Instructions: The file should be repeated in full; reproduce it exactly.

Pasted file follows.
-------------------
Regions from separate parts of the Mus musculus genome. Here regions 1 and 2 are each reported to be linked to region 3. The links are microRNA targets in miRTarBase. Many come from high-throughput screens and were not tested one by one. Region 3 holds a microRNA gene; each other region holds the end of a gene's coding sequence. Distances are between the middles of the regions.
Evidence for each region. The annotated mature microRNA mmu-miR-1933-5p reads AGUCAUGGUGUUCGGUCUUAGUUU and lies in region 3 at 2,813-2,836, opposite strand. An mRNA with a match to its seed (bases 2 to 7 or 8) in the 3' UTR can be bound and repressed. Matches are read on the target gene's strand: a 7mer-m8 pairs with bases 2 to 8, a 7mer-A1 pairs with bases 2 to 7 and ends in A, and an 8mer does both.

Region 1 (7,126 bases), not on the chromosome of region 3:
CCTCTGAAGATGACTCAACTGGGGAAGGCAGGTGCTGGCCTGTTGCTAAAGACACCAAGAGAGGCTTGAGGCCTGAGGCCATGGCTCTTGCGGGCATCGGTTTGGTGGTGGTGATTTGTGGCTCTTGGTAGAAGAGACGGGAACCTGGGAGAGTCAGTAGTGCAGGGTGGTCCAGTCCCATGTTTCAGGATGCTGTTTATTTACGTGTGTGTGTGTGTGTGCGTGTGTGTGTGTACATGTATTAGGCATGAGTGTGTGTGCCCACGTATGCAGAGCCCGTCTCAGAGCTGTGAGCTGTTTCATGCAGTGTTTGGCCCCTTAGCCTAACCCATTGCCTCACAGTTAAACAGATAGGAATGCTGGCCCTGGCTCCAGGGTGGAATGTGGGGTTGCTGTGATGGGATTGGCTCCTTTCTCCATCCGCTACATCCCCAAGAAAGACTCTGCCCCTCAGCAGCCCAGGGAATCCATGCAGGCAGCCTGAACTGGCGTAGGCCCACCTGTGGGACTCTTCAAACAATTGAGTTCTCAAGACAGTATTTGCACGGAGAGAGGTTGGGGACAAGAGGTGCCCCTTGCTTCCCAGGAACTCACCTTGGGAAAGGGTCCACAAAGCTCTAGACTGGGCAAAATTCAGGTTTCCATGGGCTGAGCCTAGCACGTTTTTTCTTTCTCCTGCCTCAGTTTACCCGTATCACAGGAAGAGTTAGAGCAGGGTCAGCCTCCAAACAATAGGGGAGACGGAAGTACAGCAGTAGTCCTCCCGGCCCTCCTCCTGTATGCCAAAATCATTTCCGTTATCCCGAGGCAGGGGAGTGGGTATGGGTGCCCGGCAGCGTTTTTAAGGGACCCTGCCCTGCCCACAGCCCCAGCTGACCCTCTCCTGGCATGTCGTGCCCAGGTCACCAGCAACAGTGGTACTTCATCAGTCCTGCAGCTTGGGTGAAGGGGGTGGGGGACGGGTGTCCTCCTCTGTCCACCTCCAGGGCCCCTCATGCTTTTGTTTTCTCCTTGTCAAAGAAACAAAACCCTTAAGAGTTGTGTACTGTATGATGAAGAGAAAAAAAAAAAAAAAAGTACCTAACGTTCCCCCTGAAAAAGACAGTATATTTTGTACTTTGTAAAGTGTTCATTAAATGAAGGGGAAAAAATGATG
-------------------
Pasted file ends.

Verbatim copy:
Regions from separate parts of the Mus musculus genome. Here regions 1 and 2 are each reported to be linked to region 3. The links are microRNA targets in miRTarBase. Many come from high-throughput screens and were not tested one by one. Region 3 holds a microRNA gene; each other region holds the end of a gene's coding sequence. Distances are between the middles of the regions.
Evidence for each region. The annotated mature microRNA mmu-miR-1933-5p reads AGUCAUGGUGUUCGGUCUUAGUUU and lies in region 3 at 2,813-2,836, opposite strand. An mRNA with a match to its seed (bases 2 to 7 or 8) in the 3' UTR can be bound and repressed. Matches are read on the target gene's strand: a 7mer-m8 pairs with bases 2 to 8, a 7mer-A1 pairs with bases 2 to 7 and ends in A, and an 8mer does both.

Region 1 (7,126 bases), not on the chromosome of region 3:
CCTCTGAAGATGACTCAACTGGGGAAGGCAGGTGCTGGCCTGTTGCTAAAGACACCAAGAGAGGCTTGAGGCCTGAGGCCATGGCTCTTGCGGGCATCGGTTTGGTGGTGGTGATTTGTGGCTCTTGGTAGAAGAGACGGGAACCTGGGAGAGTCAGTAGTGCAGGGTGGTCCAGTCCCATGTTTCAGGATGCTGTTTATTTACGTGTGTGTGTGTGTGTGCGTGTGTGTGTGTACATGTATTAGGCATGAGTGTGTGTGCCCACGTATGCAGAGCCCGTCTCAGAGCTGTGAGCTGTTTCATGCAGTGTTTGGCCCCTTAGCCTAACCCATTGCCTCACAGTTAAACAGATAGGAATGCTGGCCCTGGCTCCAGGGTGGAATGTGGGGTTGCTGTGATGGGATTGGCTCCTTTCTCCATCCGCTACATCCCCAAGAAAGACTCTGCCCCTCAGCAGCCCAGGGAATCCATGCAGGCAGCCTGAACTGGCGTAGGCCCACCTGTGGGACTCTTCAAACAATTGAGTTCTCAAGACAGTATTTGCACGGAGAGAGGTTGGGGACAAGAGGTGCCCCTTGCTTCCCAGGAACTCACCTTGGGAAAGGGTCCACAAAGCTCTAGACTGGGCAAAATTCAGGTTTCCATGGGCTGAGCCTAGCACGTTTTTTCTTTCTCCTGCCTCAGTTTACCCGTATCACAGGAAGAGTTAGAGCAGGGTCAGCCTCCAAACAATAGGGGAGACGGAAGTACAGCAGTAGTCCTCCCGGCCCTCCTCCTGTATGCCAAAATCATTTCCGTTATCCCGAGGCAGGGGAGTGGGTATGGGTGCCCGGCAGCGTTTTTAAGGGACCCTGCCCTGCCCACAGCCCCAGCTGACCCTCTCCTGGCATGTCGTGCCCAGGTCACCAGCAACAGTGGTACTTCATCAGTCCTGCAGCTTGGGTGAAGGGGGTGGGGGACGGGTGTCCTCCTCTGTCCACCTCCAGGGCCCCTCATGCTTTTGTTTTCTCCTTGTCAAAGAAACAAAACCCTTAAGAGTTGTGTACTGTATGATGAAGAGAAAAAAAAAAAAAAAAGTACCTAACGTTCCCCCTGAAAAAGACAGTATATTTTGTACTTTGTAAAGTGTTCATTAAATGAAGGGGAAAAAATGATG